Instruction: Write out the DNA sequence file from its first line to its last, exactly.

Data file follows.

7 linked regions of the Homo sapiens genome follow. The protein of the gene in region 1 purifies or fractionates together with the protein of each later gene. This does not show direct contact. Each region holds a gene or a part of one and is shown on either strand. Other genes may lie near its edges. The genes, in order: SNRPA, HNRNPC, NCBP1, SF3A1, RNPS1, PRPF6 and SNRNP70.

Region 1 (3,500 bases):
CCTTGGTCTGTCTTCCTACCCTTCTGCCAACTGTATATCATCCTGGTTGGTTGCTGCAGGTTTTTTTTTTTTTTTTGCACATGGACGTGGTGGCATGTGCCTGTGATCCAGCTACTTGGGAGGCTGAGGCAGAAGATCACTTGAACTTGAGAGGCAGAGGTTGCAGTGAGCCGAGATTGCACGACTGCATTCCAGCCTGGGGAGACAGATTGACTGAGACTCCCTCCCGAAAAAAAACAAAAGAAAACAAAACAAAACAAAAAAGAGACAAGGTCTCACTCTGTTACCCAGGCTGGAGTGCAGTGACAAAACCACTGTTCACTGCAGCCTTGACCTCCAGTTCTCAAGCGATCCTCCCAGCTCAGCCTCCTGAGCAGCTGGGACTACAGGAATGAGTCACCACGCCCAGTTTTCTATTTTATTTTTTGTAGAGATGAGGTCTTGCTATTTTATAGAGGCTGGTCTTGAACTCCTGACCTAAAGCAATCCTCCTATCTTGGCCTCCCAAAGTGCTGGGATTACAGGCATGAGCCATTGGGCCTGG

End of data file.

7 linked regions of the Homo sapiens genome follow. The protein of the gene in region 1 purifies or fractionates together with the protein of each later gene. This does not show direct contact. Each region holds a gene or a part of one and is shown on either strand. Other genes may lie near its edges. The genes, in order: SNRPA, HNRNPC, NCBP1, SF3A1, RNPS1, PRPF6 and SNRNP70.

Region 1 (3,500 bases):
CCTTGGTCTGTCTTCCTACCCTTCTGCCAACTGTATATCATCCTGGTTGGTTGCTGCAGGTTTTTTTTTTTTTTTTGCACATGGACGTGGTGGCATGTGCCTGTGATCCAGCTACTTGGGAGGCTGAGGCAGAAGATCACTTGAACTTGAGAGGCAGAGGTTGCAGTGAGCCGAGATTGCACGACTGCATTCCAGCCTGGGGAGACAGATTGACTGAGACTCCCTCCCGAAAAAAAACAAAAGAAAACAAAACAAAACAAAAAAGAGACAAGGTCTCACTCTGTTACCCAGGCTGGAGTGCAGTGACAAAACCACTGTTCACTGCAGCCTTGACCTCCAGTTCTCAAGCGATCCTCCCAGCTCAGCCTCCTGAGCAGCTGGGACTACAGGAATGAGTCACCACGCCCAGTTTTCTATTTTATTTTTTGTAGAGATGAGGTCTTGCTATTTTATAGAGGCTGGTCTTGAACTCCTGACCTAAAGCAATCCTCCTATCTTGGCCTCCCAAAGTGCTGGGATTACAGGCATGAGCCATTGGGCCTGG